Things were a lot different for Texas the first time it played Kansas late last month.
The Longhorns were 14–4, fresh off a blowout victory over TCU that pushed them to 3–2 against the Big 12. Sophomore point guard Isaiah Taylor was back from the broken left wrist that caused him to miss 10 games; junior center Cameron Ridley was playing his best basketball of the season; in the midst of a two-game win streak, the Longhorns appeared poised to make a run at the top spot in the conference.
Leading by as many as five points with under 14 minutes remaining in the second half, the Longhorns looked in control against the Jayhawks. But it’s been a far different story ever since.
The Longhorns scuffled in those final 14 minutes against Jayhawks, scoring just 18 points to Kansas’ 36. They failed to rebound after that loss, dropping their next three, and, after a three-game win streak over the Big 12’s bottom feeders, they dropped three more in a row to fall to 6–9 in conference play — good for just eighth place in the Big 12, where they stand now.
With 17 wins on the season and just three regular season games remaining on the schedule, the Longhorns are firmly on the bubble for the NCAA tournament, so every game is crucial. Unfortunately for the Longhorns, Texas plays Kansas again Saturday — this time at Allen Fieldhouse in Lawrence, Kansas, perhaps the toughest road venue in all of sports.
The Jayhawks are a perfect 13–0 at home this season, and they haven’t lost there since early last year, when San Diego State snapped the Jayhawks’ 68-game home win streak against non-conference foes. They’ve won 22 straight home games since.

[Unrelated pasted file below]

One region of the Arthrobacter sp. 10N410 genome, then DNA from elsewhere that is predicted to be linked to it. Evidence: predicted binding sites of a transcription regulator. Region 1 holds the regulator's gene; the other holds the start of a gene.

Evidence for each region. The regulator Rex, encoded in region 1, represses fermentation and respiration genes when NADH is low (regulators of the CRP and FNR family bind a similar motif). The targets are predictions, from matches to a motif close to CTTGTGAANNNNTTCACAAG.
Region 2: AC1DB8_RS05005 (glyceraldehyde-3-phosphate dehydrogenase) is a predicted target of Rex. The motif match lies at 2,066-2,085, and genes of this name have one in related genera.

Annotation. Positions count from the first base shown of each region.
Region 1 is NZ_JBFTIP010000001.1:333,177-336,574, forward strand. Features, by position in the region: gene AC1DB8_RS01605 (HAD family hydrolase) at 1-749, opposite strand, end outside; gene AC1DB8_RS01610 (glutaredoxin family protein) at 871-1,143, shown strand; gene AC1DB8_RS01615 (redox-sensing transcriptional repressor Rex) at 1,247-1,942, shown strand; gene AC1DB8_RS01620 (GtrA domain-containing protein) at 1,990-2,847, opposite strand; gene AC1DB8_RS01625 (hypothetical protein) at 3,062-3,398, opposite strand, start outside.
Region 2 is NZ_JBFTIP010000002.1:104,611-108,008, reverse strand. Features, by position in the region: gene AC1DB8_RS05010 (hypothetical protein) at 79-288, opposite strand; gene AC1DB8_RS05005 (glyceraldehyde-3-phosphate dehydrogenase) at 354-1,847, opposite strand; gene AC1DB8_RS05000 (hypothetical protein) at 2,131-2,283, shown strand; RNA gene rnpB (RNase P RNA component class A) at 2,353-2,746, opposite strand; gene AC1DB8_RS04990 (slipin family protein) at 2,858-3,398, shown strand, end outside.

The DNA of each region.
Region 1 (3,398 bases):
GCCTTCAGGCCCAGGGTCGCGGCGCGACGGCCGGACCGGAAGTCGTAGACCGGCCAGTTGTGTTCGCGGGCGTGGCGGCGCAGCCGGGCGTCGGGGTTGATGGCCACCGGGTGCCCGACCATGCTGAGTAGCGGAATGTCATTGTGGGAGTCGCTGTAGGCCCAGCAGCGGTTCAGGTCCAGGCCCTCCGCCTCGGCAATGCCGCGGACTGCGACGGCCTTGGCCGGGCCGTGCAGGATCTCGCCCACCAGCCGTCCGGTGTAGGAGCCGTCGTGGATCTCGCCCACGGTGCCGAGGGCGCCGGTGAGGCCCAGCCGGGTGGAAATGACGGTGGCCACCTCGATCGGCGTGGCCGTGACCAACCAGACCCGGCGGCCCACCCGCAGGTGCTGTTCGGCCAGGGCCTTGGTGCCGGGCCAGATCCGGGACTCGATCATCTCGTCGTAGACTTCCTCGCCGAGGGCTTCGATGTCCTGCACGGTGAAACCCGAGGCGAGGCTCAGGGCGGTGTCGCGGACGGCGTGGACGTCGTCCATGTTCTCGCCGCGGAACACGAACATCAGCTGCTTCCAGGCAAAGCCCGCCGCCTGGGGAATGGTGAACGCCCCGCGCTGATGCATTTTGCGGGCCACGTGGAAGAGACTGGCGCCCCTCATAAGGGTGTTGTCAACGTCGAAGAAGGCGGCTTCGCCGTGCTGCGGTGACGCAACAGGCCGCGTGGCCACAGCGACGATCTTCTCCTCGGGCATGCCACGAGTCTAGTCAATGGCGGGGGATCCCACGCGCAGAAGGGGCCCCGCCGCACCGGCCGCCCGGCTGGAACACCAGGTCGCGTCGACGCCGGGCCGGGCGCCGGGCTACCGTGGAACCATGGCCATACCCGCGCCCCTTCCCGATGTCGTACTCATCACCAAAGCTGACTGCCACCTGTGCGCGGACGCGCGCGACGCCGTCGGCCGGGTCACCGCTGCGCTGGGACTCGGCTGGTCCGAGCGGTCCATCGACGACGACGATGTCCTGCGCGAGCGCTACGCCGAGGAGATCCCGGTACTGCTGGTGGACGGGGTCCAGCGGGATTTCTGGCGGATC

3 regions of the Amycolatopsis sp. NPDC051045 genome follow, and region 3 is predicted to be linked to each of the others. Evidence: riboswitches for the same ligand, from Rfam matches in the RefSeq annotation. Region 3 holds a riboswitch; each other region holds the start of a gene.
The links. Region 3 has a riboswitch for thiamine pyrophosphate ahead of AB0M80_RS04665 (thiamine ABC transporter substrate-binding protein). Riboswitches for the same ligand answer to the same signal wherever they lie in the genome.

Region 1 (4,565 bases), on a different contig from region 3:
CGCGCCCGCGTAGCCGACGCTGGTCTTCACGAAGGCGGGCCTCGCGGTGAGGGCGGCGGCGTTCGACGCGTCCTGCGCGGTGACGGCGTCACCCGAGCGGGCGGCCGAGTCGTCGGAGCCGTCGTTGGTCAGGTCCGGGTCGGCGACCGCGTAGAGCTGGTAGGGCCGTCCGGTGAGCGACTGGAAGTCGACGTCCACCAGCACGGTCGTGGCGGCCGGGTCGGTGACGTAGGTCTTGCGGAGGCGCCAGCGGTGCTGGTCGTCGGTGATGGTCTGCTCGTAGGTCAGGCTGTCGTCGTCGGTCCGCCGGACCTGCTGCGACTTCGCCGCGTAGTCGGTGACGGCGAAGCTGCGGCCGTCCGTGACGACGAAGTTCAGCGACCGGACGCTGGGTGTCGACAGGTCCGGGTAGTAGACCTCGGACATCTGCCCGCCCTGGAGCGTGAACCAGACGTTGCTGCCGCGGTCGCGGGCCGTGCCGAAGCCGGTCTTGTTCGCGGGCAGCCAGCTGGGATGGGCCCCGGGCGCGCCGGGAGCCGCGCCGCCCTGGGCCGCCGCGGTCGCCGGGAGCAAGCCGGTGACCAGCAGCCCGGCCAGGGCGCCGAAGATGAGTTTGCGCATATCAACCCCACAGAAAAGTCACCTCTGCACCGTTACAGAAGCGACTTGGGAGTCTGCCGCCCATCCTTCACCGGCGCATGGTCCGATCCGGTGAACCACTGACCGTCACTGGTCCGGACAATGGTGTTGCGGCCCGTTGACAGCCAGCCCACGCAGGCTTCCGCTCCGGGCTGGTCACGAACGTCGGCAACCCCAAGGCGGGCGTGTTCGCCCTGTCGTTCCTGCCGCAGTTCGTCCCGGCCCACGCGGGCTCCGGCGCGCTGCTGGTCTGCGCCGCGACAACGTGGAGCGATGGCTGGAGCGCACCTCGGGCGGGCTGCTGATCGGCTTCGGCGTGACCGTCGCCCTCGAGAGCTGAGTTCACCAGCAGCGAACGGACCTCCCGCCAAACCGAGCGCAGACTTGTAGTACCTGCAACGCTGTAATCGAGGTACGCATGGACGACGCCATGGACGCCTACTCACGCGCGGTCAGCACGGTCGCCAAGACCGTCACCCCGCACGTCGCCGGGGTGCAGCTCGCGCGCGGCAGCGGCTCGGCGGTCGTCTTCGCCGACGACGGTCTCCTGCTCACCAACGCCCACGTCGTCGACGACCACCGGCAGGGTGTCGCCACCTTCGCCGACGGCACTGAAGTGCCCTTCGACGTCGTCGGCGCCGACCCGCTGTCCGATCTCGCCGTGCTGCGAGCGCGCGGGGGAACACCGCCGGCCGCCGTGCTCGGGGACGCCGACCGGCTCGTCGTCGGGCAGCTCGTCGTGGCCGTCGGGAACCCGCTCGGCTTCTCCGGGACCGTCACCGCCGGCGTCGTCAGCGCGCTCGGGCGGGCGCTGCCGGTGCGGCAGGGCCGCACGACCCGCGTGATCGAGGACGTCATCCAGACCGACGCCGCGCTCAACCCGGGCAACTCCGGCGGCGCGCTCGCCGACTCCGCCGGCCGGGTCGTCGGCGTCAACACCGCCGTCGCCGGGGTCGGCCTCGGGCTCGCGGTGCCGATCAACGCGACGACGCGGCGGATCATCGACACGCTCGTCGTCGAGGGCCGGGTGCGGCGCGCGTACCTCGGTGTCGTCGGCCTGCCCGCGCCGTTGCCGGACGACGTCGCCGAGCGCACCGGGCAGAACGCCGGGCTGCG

A road win would provide the Longhorns with the signature win they’ve been searching for this season. They played close with Kansas in Austin last month, but the Jayhawks are a different team in front of their home fans, and this is a vital game for Kansas too.
The Jayhawks, who have won at least a share of the Big 12 for a 10th consecutive season, are 11–4 this season in conference play. Iowa State, Oklahoma and West Virginia sit just one game back of Kansas with three to play. While the Jayhawks control their own destiny, losing against Texas would complicate their road to an 11th consecutive Big 12 title.
The Longhorns’ once-promising season has plummeted since those final 14 minutes against Kansas back in Austin last month. They have a chance turn things back around this Saturday and keep their NCAA tournament hopes alive, but, at Allen Fieldhouse, it figures to be anything but easy.